As country comedy legend Cousin Minnie Pearl used to say, “Howdee! I’m just so proud to be here!” That’s the way I feel about performing this year at Centerville, Tennessee’s Independence Day Celebration. Miss Minnie’s hometown, Grinders Switch, is a part of Centerville and it has been my pleasure to perform in this Hickman County jewel over the last few years.
From playing at the Hickman County Ag Center as part of my late friend Stan Hedges’ 2008 blues concert series to more recent appearances on the Grinders Switch Radio Hour through the invitation of host Mickey Bunn, I have been getting to know Centerville and Grinders Switch.
In my never-ending quest for cool cuisine, I have dined at Breece’s on the square and consumed world-class catfish at the Fish Camp. Through exhibits at Grinders Switch Center, location of the Hickman County Chamber of Commerce, I learned that other notable Centerville residents include the late Grand Ole Opry star Del Reeves and Beth Slater Whitson, composer of the timeless classic “Let Me Call You Sweetheart.”
Miss Minnie’s philosophy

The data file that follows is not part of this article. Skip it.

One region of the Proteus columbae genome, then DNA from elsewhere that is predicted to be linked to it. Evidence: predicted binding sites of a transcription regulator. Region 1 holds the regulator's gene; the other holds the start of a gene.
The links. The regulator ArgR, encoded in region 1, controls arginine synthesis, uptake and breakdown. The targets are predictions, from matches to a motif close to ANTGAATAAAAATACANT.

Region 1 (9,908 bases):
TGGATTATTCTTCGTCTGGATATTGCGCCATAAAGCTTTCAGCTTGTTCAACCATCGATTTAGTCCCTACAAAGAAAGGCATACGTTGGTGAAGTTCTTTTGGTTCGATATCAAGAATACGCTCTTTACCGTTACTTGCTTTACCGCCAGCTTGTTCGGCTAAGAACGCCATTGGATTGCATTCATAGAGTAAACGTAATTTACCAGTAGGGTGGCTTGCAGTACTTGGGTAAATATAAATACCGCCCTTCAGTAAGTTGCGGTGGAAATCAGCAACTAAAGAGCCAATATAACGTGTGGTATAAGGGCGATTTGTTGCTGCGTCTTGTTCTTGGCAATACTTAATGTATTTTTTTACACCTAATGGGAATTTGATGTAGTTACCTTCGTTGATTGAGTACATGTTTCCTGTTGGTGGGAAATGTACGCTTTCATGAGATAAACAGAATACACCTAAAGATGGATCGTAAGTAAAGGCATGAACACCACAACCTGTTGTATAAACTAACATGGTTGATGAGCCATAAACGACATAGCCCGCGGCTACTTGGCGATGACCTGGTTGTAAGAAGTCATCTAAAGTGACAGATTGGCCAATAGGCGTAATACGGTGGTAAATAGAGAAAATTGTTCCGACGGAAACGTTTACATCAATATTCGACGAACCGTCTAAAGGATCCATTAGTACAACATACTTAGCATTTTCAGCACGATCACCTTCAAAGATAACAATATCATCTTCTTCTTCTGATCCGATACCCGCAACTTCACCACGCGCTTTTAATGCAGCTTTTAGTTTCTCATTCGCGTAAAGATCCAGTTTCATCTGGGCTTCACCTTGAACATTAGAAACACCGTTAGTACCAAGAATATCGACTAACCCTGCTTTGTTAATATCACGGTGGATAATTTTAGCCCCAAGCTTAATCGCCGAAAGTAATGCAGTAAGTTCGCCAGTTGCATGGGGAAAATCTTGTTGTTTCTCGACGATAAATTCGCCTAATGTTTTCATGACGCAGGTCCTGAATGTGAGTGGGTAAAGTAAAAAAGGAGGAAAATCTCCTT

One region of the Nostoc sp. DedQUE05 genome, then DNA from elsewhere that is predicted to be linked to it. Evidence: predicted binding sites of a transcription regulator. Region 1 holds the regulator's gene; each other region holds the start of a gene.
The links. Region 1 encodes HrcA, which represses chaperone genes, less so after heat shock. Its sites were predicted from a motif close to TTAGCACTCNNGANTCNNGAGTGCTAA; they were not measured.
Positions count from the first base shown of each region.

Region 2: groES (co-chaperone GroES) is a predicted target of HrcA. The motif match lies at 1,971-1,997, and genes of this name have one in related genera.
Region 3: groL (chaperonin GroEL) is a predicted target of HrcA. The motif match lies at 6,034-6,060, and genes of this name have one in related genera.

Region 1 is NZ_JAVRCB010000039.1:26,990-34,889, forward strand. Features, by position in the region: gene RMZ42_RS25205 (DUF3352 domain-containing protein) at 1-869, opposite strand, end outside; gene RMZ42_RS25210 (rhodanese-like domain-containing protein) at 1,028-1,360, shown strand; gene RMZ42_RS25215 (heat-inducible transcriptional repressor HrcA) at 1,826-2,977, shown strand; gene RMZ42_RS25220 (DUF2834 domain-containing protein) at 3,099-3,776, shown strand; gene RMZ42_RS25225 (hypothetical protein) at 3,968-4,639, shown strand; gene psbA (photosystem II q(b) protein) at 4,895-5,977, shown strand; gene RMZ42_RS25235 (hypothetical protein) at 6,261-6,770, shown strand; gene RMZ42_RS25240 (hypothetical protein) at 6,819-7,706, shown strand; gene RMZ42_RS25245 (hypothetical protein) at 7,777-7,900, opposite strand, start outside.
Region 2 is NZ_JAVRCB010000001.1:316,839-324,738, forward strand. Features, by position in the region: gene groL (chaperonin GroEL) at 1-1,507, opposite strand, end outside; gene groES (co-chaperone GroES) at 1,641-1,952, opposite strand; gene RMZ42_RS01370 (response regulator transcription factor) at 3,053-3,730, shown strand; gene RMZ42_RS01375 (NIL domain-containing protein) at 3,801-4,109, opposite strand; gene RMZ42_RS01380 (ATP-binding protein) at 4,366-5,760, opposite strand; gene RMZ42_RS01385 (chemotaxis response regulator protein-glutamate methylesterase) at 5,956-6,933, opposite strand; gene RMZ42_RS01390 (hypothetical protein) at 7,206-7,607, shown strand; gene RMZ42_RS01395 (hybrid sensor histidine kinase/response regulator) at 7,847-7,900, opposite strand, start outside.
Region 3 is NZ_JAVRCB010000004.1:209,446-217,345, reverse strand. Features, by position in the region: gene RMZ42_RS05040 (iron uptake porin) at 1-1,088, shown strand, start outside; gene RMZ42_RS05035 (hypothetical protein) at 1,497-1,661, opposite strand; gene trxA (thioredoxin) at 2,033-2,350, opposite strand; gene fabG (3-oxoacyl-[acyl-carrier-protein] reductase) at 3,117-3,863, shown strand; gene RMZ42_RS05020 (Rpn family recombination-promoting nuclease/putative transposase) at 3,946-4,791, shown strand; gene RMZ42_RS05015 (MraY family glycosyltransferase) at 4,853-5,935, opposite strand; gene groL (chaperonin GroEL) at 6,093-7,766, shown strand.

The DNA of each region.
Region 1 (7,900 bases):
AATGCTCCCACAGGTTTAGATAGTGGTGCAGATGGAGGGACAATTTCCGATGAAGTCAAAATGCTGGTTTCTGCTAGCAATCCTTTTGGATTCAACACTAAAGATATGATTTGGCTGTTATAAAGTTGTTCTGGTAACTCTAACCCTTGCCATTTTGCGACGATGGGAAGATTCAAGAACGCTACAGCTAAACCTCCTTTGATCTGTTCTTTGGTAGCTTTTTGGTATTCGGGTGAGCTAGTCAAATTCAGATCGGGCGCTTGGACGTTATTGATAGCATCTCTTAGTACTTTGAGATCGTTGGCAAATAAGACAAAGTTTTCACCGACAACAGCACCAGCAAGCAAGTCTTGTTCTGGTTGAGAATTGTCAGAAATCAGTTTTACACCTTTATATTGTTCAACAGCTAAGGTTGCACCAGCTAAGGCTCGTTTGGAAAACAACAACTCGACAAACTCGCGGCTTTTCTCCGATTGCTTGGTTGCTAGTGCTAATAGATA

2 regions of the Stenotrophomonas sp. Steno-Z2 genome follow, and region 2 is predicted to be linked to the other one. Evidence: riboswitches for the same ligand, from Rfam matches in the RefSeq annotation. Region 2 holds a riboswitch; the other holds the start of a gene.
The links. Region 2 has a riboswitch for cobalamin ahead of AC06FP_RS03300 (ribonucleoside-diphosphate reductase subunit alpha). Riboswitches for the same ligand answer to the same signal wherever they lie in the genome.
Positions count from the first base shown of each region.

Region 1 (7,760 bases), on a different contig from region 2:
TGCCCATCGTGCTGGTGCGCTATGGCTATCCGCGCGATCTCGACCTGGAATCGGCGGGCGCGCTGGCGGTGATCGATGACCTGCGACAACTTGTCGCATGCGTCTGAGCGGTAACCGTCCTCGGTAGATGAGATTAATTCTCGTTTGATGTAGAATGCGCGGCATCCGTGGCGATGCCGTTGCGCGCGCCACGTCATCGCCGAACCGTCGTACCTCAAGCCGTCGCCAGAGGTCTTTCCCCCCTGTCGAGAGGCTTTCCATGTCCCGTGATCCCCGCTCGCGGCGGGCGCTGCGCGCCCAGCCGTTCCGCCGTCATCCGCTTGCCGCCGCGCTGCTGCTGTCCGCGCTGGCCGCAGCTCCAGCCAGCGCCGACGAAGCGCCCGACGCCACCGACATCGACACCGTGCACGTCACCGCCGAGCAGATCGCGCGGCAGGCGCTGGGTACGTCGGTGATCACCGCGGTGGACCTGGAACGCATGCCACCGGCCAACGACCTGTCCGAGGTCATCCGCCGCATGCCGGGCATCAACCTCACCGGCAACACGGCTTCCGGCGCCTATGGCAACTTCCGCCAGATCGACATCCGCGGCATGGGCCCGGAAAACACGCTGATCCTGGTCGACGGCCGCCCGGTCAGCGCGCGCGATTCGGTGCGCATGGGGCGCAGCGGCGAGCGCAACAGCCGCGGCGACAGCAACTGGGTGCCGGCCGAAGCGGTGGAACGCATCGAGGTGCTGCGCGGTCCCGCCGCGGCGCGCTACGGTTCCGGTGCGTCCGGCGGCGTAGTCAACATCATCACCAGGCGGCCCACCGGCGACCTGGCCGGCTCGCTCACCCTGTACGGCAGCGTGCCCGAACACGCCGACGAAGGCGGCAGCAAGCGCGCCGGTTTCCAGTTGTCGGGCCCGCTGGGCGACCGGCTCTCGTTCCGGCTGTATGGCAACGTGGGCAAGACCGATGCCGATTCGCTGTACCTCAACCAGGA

It was my pleasure to see Minnie Pearl on stage many times. The first two were at the Ryman Auditorium when it was still the full-time home of the Opry. My high school friend Phil Howell and I came to Nashville from our hometown, Pascagoula, Mississippi, to see the sights. It just occured to me as I typed that we took that trip in July, 1973, forty years ago this month. We attended the Friday and Saturday night Opry shows and Miss Minnie charmed us and the rest of the crowd as we sweated out the July heat in that then-un-air-conditioned building, cooling ourselves with funeral parlor fans. The second time was in Monticello, Mississippi when she performed at the Atwood Bluegrass Festival. As I began coming to Nashville with the intention of moving to Music City, I attended the Opry each time, as well as going to the show after I made the move. Miss Minnie never failed to entertain. I was struck by her stage presence and showmanship and have attempted to adopt the giving spirit she presented to audiences when I perform today.
Miss Minnie was quoted as saying that Opry founder George D. Hay, the “Solemn Old Judge,” gave her this advice when she told him she was nervous about her first appearance on the show: “You go out there and love that audience and they’ll love you right back.” She followed that advice throughout her career.
The people of Centerville have “loved me,” when I have performed there and I’ll “love ‘em right back,” as we celebrate our country’s independence together this year.
It is my hope that you will have a meaningful, safe and happy Fourth of July, as well.
Copyright 2013 by Les Kerr